U.S. Accuses Two Men of Stealing Tesla Trade Secrets

A Canadian man who lives in China was arrested Tuesday and held in New York after he and a business partner were accused of trying to sell secret battery manufacturing technology belonging to Tesla.

Federal prosecutors in Brooklyn asked a judge to hold Klaus Pflugbeil without bail on a charge of theft of trade secrets. He was arrested after meeting with undercover agents Tuesday on Long Island and trying to sell them technology used to produce battery parts, the office of the U.S. attorney for the Eastern District of New York said in a statement.

The second man, Yilong Shao, 47, a Chinese citizen, remains at large, prosecutors said. A public defender representing Mr. Pflugbeil, 58, did not respond to requests for comment late Tuesday.

Court documents identified the company whose secrets were stolen only as “a U.S.-based leading manufacturer of battery-powered electric vehicles and battery energy systems.” That description and other details in court documents match Tesla.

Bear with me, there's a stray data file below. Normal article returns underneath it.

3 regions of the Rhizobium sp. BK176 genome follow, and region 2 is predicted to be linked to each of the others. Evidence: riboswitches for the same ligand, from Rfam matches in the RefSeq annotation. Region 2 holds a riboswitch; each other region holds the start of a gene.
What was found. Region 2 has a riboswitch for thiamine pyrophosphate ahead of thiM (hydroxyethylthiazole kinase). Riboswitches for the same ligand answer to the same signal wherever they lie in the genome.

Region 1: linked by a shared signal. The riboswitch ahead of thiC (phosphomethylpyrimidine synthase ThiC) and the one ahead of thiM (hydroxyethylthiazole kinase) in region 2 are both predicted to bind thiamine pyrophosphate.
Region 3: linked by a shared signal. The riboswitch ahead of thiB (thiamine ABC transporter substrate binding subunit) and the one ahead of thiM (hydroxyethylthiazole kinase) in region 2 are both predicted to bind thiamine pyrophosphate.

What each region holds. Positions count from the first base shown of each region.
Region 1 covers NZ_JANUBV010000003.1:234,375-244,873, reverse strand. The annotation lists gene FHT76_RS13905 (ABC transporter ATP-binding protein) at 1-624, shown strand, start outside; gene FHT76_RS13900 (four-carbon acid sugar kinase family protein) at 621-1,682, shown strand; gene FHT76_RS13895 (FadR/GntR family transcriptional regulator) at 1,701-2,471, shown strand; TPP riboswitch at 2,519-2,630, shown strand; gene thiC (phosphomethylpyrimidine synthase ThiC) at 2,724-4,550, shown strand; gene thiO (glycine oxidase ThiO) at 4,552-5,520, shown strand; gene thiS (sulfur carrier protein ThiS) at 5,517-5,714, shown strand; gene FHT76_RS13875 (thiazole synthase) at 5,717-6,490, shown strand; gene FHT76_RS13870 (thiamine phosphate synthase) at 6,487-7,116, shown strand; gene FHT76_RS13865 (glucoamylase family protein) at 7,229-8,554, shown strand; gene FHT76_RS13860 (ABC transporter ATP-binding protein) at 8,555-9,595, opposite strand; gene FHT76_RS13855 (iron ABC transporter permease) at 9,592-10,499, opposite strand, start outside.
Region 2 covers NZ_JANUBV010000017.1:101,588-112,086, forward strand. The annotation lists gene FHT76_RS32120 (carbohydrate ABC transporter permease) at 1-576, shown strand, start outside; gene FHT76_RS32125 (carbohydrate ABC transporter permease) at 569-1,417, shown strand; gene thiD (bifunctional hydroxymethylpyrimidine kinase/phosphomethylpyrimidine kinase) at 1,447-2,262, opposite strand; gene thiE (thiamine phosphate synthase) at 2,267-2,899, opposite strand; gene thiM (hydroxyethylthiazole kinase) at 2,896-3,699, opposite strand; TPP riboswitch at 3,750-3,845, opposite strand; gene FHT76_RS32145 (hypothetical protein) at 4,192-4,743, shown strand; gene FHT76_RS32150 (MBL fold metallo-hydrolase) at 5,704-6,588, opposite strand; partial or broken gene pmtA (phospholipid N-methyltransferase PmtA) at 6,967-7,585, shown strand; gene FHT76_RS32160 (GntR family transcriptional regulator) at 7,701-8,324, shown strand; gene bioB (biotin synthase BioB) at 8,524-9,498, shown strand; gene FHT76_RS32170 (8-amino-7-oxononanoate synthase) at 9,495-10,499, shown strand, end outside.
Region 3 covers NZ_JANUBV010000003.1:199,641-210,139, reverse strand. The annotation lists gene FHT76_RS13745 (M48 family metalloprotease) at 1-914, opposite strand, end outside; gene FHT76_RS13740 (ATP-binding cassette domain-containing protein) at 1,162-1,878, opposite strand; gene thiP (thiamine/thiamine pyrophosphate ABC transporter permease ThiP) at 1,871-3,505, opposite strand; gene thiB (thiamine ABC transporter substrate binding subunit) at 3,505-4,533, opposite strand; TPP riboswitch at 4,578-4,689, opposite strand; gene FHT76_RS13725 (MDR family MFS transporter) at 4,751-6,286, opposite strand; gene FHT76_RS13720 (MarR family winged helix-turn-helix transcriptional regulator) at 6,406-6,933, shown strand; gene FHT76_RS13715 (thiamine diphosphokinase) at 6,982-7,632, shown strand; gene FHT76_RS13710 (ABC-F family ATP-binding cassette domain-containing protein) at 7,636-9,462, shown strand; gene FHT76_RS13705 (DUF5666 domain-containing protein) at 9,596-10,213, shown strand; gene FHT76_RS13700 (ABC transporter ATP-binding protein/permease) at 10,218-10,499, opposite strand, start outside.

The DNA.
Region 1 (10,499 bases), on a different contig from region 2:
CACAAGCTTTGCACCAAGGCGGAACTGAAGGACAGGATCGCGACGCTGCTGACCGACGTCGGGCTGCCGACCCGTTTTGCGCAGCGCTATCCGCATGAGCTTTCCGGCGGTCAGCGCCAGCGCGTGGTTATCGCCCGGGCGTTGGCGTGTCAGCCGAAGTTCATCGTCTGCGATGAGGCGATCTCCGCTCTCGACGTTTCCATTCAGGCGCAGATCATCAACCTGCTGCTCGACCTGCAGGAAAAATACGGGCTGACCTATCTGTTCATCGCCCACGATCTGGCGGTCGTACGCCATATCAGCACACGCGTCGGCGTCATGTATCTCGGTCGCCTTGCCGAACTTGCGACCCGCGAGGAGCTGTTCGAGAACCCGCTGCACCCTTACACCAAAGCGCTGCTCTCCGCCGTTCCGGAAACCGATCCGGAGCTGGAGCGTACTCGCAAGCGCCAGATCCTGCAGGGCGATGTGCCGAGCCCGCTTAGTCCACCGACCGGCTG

Mr. Pflugbeil and Mr. Shao are both former employees of Hibar Systems, a Canadian company that sold technology for battery manufacturing that Tesla acquired in 2019. They had access to drawings and other documents that allowed others to copy the manufacturing process, according to prosecutors.

After the sale of Hibar, the men formed a company that tried to sell the firm’s technology via ads on Google, posts on LinkedIn and a YouTube video, according to court documents. They were aware the technology was proprietary, prosecutors said.

Undercover agents met Mr. Shao at a trade show in Las Vegas in September and expressed interest in buying the information, which Tesla had confirmed was secret. The agents persuaded Mr. Pflugbeil to visit New York by telling him they wanted to work out a deal.

The arrest demonstrates that the government “will prosecute those who engage in theft of trade secrets that places U.S. businesses at a competitive disadvantage, undermines innovation and creates a potential national security risk,” Breon Peace, the U.S. attorney for the Eastern District of New York, said in a statement.

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